In the battle against Ebola, incentives from governments and healthcare policymakers have been and will continue to be vital for advancing the current treatment pipeline, by mitigating the risk and up-front costs from pharmaceutical companies, says an analyst with GlobalData, a global research and consulting firm.
Daian Cheng, Ph.D., GlobalData’s Analyst covering Infectious Diseases, states that despite a clear need for novel therapeutic approaches to combat Ebola, the infection has not represented an attractive investment for pharmaceutical companies due to its low incidence and the occurrence of outbreaks in countries that cannot afford expensive medicines.
Cheng says: “These two factors drastically reduce the ability of drug developers to recoup their research and development costs.
“So far, clinical-stage experimental treatments for Ebola have all been advanced, at least in part, with the financial support of public entities, and the contribution of public resources to R&D has only increased as fears of the virus have spread.”
Cheng notes that the most advanced Ebola pipeline candidate is GlaxoSmithKline’s (GSK) therapeutic vaccine, cAd3-ZEBOV. This treatment was originally developed jointly by the U.S. National Institute of Allergy and Infectious Diseases and Okairos, which was acquired by GSK in 2013.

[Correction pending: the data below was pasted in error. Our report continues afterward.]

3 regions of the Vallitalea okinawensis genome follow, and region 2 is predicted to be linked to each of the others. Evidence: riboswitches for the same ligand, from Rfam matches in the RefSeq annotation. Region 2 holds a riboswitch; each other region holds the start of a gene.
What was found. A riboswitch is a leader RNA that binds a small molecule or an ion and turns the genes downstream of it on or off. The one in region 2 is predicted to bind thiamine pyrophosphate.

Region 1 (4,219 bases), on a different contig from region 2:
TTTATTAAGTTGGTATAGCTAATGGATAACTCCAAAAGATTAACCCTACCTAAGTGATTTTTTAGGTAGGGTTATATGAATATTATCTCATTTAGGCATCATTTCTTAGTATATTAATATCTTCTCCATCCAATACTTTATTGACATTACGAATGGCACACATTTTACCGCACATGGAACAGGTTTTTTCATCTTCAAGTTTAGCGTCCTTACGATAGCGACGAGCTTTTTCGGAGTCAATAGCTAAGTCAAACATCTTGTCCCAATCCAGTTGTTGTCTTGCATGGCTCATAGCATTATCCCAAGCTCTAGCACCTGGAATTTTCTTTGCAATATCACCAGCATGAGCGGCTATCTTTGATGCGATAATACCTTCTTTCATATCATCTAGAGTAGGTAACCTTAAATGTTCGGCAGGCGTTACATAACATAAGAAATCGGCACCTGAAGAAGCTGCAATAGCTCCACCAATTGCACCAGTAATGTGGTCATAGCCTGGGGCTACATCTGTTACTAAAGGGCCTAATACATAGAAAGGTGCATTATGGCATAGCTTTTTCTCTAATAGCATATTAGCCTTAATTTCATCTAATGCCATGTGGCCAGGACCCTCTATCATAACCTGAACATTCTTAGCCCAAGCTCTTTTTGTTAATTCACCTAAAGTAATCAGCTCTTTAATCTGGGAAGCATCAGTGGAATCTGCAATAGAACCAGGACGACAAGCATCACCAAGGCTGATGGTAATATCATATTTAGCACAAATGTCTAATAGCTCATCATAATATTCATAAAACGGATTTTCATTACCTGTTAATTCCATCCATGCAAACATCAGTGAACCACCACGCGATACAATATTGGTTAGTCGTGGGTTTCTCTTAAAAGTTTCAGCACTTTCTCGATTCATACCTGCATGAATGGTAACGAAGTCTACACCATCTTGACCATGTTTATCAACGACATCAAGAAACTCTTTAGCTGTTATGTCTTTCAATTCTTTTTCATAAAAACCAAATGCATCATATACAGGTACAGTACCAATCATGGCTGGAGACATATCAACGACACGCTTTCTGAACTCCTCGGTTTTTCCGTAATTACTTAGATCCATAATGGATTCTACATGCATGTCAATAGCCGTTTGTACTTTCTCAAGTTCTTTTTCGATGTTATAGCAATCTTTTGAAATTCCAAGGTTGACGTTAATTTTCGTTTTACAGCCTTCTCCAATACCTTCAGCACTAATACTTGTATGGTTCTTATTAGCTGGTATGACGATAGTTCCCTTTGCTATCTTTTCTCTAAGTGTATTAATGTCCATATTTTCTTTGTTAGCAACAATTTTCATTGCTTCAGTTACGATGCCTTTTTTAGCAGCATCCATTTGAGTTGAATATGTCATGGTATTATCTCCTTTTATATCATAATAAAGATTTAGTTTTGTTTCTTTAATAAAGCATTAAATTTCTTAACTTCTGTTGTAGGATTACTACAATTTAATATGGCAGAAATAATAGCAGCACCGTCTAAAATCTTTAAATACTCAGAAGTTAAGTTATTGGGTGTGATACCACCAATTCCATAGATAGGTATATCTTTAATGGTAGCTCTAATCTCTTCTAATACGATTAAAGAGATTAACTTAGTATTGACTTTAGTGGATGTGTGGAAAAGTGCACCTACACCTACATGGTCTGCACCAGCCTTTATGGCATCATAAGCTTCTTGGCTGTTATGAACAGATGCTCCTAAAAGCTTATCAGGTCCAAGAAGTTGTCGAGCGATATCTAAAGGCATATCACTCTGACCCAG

Cheng explains: “GSK’s vaccine contains a chimpanzee-derived adenovirus vector that carries a single Ebola viral gene and targets the Ebola Zaire strain, which is responsible for the current outbreak.
“A Phase I study in healthy U.K. volunteers started in September and the initial manufacturing costs are being supported by a recently formed international consortium of government bodies and leading research institutions. This is headlined by a joint $4.5 million grant from the Wellcome Trust, the Medical Research Council, and the U.K. Department for International Development."
The analyst adds that experts are hopeful for data on cAd3-ZEBOV’s safety and dosing in healthy volunteers to be available by the end of this year. Other pharmaceutical companies with promising Ebola treatments that are partially supported by public funding include Johnson & Johnson, Mapp Biopharmaceutical, and NewLink Genetics.
“Ultimately, more partnerships between public entities and pharmaceutical companies are needed to bring to market novel therapies that combat neglected diseases, particularly those which, like Ebola, affect resource-deprived regions of the world,” Cheng concludes.